Even as the international community cautioned President Jakaya Kikwete not to sign the controversial cybercrime bill last month, it turns out he had already done so.
On April 28, the European Union delegation head Filiberto Sebregondi had cautioned Kikwete to make ‘wise decisions’ and ‘maintain Tanzania’s track record of upholding freedom of information and opinion’ concerning the bill.
But it seems that Kikwete signed the bill five days earlier on April 25, according to Ally Simba of the Communications, Science and Technology ministry.
Simba made the announcement while being questioned on why the public was not being educated about the impending bill by a Parliamentary Committee on Infrastructure earlier this week .
“It was just [Tuesday] (May 5) when we got notification of the assent,” says Simba, adding that the ministry would now begin educating the public on the bill.
The cybercrime bill cracks down on illegal access, interception, interference, espionage, pornography and makes it an offense to make any “false, deceptive, misleading or inaccurate” statements online.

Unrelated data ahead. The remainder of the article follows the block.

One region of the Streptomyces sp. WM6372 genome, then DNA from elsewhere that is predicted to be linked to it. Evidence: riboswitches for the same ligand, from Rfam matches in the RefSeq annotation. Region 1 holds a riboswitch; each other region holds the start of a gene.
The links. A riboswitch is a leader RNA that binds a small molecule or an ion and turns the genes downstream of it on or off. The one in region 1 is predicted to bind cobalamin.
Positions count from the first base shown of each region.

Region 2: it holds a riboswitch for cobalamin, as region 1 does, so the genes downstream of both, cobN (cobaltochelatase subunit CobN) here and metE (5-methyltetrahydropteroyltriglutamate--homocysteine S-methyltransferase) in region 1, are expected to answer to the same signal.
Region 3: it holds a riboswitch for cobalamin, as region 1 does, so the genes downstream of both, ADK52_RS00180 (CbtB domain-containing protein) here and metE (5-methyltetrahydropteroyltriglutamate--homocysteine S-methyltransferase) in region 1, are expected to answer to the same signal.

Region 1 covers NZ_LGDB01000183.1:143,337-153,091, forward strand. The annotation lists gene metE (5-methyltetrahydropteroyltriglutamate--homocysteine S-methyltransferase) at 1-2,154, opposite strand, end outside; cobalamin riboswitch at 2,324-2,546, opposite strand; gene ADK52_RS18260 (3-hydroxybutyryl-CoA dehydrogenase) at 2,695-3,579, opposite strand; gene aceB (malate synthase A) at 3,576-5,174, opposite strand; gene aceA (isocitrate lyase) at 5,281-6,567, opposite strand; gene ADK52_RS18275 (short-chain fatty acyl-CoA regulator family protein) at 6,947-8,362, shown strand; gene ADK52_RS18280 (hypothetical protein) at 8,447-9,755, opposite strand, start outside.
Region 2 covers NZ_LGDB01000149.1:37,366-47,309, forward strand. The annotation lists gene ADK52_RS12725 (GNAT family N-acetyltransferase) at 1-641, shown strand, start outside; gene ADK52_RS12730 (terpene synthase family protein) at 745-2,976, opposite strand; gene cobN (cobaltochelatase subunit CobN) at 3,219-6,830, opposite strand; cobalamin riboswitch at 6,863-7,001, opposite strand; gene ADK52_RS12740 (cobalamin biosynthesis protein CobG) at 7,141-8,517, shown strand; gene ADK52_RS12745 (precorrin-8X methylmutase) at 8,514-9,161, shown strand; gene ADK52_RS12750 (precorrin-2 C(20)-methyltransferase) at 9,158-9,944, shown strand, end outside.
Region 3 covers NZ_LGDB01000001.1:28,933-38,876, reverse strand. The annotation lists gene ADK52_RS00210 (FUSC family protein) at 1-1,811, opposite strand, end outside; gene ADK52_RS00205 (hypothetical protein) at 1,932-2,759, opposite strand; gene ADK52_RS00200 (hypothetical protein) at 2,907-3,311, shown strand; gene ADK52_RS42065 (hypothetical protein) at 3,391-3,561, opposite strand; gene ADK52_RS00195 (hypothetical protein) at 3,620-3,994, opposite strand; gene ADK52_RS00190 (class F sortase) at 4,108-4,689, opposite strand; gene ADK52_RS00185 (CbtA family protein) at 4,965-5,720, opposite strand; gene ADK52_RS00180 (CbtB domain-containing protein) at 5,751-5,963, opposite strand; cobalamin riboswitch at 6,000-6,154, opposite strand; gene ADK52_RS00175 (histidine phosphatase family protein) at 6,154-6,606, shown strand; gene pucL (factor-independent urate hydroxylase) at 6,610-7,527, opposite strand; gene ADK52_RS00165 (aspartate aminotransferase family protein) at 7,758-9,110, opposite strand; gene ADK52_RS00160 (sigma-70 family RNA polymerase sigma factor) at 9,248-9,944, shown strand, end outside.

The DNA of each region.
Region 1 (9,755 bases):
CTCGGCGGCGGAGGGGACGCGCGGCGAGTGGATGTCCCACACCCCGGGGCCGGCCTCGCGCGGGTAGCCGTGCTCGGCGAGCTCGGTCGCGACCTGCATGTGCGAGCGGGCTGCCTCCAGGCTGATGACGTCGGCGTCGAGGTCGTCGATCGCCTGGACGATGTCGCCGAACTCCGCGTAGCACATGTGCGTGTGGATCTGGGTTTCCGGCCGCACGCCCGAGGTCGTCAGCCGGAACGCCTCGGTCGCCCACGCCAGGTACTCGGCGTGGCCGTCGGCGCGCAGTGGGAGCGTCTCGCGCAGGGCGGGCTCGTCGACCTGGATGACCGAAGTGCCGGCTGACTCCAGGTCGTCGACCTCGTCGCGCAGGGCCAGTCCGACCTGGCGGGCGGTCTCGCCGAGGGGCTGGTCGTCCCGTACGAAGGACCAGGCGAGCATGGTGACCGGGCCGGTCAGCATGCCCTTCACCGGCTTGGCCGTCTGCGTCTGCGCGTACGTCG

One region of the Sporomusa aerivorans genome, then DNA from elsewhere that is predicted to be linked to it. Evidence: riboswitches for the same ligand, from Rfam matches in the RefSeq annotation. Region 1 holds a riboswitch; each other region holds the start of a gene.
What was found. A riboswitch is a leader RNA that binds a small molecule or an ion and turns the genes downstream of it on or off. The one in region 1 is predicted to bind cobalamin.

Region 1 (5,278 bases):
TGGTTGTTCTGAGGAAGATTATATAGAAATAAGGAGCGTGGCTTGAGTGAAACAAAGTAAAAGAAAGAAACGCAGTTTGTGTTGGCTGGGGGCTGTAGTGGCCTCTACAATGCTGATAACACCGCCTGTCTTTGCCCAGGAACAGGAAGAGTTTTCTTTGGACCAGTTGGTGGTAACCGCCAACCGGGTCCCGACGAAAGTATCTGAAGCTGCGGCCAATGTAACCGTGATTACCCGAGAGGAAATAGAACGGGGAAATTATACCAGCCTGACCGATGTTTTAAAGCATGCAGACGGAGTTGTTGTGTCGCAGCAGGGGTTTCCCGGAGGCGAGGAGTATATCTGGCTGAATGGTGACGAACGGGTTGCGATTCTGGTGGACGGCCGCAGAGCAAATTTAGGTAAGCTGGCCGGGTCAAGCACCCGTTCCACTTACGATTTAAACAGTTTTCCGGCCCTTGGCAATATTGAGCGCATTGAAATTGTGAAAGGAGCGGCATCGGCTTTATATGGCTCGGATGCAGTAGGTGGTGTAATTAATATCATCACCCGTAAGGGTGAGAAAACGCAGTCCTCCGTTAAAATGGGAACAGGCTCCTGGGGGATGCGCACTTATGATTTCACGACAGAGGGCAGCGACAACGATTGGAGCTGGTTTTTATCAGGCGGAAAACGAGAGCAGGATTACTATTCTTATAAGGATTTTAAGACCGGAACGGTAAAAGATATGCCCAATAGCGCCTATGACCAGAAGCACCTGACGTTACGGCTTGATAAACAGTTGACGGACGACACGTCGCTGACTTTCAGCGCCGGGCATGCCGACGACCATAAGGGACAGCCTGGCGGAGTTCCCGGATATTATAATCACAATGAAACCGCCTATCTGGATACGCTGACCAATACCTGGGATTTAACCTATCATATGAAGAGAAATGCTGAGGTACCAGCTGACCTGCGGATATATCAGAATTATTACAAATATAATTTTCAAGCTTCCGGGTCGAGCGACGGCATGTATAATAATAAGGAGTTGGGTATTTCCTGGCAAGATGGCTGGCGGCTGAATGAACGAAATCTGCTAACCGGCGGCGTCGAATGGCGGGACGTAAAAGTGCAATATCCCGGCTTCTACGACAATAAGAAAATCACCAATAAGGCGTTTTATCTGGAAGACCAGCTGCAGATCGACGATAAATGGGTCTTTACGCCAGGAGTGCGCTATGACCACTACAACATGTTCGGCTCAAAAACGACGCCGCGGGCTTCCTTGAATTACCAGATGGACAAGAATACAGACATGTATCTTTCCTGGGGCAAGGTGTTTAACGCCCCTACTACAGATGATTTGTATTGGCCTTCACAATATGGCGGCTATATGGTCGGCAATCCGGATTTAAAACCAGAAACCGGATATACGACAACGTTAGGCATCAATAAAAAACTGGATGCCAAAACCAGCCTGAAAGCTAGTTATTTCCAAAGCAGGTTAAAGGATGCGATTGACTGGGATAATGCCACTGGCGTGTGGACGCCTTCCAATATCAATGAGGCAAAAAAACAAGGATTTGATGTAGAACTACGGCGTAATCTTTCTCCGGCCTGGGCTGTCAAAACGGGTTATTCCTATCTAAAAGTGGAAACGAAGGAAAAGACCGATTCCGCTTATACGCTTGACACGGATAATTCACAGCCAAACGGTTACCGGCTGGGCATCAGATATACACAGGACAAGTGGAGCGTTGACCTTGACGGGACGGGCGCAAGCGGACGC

Activists — including over 50 human rights groups and civil groups — have roundly criticized the bills, saying they violate human rights and make already draconian laws even worse.
Maxence Melo, director of popular online hangout Jamii Forums says it’s a sign that the government wants to stifle public conversation and debate.
“The law is there to monitor all social networks,” says Melo.
Many Tanzanians will fall afoul of the cybercrime bill, says Human Rights Defenders Coalition (THRDS) country coordinator Onesmo Olengurumwa, but adds the statistics bill is also very dangerous to Tanzania’s development.
The government has defended the bill, saying all countries have this law to defend against threats ’caused by technology.’
There is no word on if the statistics bill has also been signed into law.
Read more: Gov’t defends stats, cybercrime bills
Read more: ‘Draconian’ bill stuns rights groups